Sawadee! It’s June and we’re in Southeast Asia in southern Thailand at a cool place called Krabi. So far my friend Sabrina and I have been in Thailand for almost a week, beginning with a ride to Los Angeles, a long 13-plus hour flight to Taipei, and shorter flight to Bangkok, followed by wandering around in the confusing multi-floor airport (maybe the jet lag didn’t help), a ride on the railway, and a ride in a tuk tuk  (a tricycle rickshaw of sorts) to our home for the night (in the Khao San area, where you can get your 1 kilogram of laundry done for about a dollar!). Almost 24 hours later we were finally able to crash at our air-conditioned room at Queen Suriya’s Castle in the Khao San area.

The next day after one taxi, railway, plane, and bus (last one of the day!) later, we arrived after dark at our resort in Krabi, the Aonang Cliff View Resort, happy to be done traveling around for a while!

It’s the beginning of monsoon season here so we’ve had rain every day, with awesome downpours coming with hardly any notice. Despite the rain, we’re having no problem having fun. So far we’ve gone kayaking at Bor Thor (full-day tour under $30!), gotten two Thai massages ($7 for an hour!), eaten yummy meals (under $5), gone to the Night Market (meals for $1!), and taken a long tail boat ride in turbulent waters (and collided with an anchored boat)! That boat was suppose to take us snorkeling at four islands but was canceled due to weather after a few hours of being sprayed with salt water and bouncing up and down on the ocean! (Was a fun ride, though wish we could have gone snorkeling!) Read the rest of this entry »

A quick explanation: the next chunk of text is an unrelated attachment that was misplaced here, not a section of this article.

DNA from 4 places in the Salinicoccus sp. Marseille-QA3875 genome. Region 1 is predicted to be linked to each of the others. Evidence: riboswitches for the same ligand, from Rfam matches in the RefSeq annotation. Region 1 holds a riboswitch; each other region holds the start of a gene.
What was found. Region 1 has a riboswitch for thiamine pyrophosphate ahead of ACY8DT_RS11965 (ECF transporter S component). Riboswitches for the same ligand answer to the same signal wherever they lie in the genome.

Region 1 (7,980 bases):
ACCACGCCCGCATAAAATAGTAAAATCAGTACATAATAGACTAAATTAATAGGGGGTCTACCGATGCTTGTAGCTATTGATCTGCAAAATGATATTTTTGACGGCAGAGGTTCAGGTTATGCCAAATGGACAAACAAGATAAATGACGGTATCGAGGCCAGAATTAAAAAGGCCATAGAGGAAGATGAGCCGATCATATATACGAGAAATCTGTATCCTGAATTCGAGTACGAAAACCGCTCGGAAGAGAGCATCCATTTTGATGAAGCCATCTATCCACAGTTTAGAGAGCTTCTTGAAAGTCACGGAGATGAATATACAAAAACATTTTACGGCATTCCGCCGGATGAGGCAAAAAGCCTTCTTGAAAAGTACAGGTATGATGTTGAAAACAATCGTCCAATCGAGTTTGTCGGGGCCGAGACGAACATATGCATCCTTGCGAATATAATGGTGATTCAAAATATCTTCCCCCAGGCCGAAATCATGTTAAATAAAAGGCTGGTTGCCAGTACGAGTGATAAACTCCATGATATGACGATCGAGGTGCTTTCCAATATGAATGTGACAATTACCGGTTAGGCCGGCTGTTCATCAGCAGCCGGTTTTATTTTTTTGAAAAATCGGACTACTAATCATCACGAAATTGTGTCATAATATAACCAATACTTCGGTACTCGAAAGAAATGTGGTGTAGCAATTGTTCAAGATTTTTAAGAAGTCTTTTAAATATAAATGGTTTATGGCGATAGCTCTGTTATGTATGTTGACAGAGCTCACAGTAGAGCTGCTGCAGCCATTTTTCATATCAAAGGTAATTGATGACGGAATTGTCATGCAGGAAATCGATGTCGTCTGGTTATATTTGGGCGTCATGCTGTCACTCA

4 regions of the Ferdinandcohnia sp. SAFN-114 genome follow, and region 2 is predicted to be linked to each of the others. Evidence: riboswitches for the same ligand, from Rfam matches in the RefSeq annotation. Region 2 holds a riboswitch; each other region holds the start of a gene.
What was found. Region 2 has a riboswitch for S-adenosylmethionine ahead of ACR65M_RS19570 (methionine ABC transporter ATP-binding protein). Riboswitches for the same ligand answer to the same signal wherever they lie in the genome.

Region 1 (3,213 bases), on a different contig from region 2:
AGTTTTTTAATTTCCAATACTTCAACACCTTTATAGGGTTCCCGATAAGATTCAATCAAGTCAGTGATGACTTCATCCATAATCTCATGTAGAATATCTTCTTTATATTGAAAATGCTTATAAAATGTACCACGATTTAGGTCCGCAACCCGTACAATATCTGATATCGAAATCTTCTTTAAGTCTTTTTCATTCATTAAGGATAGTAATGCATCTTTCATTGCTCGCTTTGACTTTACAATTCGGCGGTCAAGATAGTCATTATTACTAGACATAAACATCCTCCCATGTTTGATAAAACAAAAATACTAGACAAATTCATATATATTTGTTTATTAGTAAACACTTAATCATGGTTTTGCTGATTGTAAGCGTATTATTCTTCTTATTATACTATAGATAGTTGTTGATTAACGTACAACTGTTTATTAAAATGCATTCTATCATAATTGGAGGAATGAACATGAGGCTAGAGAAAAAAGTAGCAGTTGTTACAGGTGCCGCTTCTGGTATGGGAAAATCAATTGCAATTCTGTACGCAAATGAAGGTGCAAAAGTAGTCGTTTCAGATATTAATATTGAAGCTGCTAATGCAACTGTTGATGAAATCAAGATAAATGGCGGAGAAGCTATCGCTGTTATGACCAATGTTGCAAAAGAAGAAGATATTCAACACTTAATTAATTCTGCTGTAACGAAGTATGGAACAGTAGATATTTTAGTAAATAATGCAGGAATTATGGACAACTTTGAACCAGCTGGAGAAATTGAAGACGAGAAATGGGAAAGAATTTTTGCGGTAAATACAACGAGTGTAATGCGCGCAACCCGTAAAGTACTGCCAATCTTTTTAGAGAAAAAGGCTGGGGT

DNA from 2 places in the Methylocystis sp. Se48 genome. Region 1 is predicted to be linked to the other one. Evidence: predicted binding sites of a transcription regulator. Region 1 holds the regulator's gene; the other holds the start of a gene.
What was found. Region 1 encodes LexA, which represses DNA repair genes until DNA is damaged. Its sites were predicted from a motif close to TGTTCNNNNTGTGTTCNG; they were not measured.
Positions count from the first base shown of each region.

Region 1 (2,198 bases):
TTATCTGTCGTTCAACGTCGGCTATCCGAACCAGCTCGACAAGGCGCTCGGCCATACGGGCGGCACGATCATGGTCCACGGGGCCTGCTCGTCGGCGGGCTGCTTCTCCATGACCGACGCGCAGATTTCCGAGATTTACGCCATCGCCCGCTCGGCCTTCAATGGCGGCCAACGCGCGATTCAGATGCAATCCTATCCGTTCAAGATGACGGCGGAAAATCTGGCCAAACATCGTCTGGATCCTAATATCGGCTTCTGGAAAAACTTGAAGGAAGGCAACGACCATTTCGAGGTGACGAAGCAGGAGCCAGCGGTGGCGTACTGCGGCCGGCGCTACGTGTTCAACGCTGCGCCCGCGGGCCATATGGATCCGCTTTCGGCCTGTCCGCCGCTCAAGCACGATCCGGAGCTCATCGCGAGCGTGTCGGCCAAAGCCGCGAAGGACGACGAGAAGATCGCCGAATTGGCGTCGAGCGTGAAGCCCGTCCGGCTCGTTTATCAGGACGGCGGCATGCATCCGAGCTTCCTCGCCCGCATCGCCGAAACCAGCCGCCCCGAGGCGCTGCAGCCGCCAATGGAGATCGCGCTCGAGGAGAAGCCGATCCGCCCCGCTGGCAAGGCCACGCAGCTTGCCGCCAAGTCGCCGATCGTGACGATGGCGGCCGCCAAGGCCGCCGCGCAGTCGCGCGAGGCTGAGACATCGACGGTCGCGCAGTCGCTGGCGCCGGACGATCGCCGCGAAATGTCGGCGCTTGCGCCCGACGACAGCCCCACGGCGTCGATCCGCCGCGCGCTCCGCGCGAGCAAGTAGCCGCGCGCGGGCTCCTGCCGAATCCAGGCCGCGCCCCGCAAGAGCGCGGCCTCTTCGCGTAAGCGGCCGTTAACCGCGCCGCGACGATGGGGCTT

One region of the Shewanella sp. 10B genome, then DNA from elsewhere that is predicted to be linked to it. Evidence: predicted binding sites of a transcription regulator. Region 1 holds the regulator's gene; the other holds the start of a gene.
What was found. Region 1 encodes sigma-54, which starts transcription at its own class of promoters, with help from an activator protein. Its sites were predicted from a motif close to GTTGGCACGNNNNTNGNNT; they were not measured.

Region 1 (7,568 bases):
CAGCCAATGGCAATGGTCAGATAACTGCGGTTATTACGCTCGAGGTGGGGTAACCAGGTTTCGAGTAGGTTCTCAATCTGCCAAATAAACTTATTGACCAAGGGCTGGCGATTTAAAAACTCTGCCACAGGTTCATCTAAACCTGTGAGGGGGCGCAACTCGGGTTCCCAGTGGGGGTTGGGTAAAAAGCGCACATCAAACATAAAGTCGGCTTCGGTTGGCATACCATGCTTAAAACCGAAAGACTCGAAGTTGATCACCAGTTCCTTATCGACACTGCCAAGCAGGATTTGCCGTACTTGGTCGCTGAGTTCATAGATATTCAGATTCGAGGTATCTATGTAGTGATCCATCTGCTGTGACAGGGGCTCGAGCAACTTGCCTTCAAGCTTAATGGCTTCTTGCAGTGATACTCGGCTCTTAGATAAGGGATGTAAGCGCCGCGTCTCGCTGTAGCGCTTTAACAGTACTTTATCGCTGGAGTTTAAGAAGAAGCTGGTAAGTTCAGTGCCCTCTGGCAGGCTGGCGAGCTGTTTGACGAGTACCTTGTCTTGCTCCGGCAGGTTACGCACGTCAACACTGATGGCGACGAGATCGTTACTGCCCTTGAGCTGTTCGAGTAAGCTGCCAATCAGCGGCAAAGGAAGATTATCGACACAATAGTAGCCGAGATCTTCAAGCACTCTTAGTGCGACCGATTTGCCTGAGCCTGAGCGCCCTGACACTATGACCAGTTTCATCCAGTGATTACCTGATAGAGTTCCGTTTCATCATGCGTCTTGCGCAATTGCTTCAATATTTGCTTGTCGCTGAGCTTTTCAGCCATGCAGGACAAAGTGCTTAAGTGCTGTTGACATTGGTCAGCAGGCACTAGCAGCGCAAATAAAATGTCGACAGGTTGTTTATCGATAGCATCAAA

Japanese Fisherman Shows Us the Power of Facing Things Head-on

Sugawara and his boat SunflowerOn March 11, when the magnitude 9.0 earthquake rocked the northeastern coast of Japan, most people on the island of Oshima scrambled for higher ground while fisherman 68-year-old Susumu Sugawara jumped into Sunflower, his trusty fishing boat of 42 years, and headed out deep to sea to meet the giant waves head-on.

Says Sugawara to CNN, “I knew if I didn’t save my boat, my island would be isolated and in trouble.”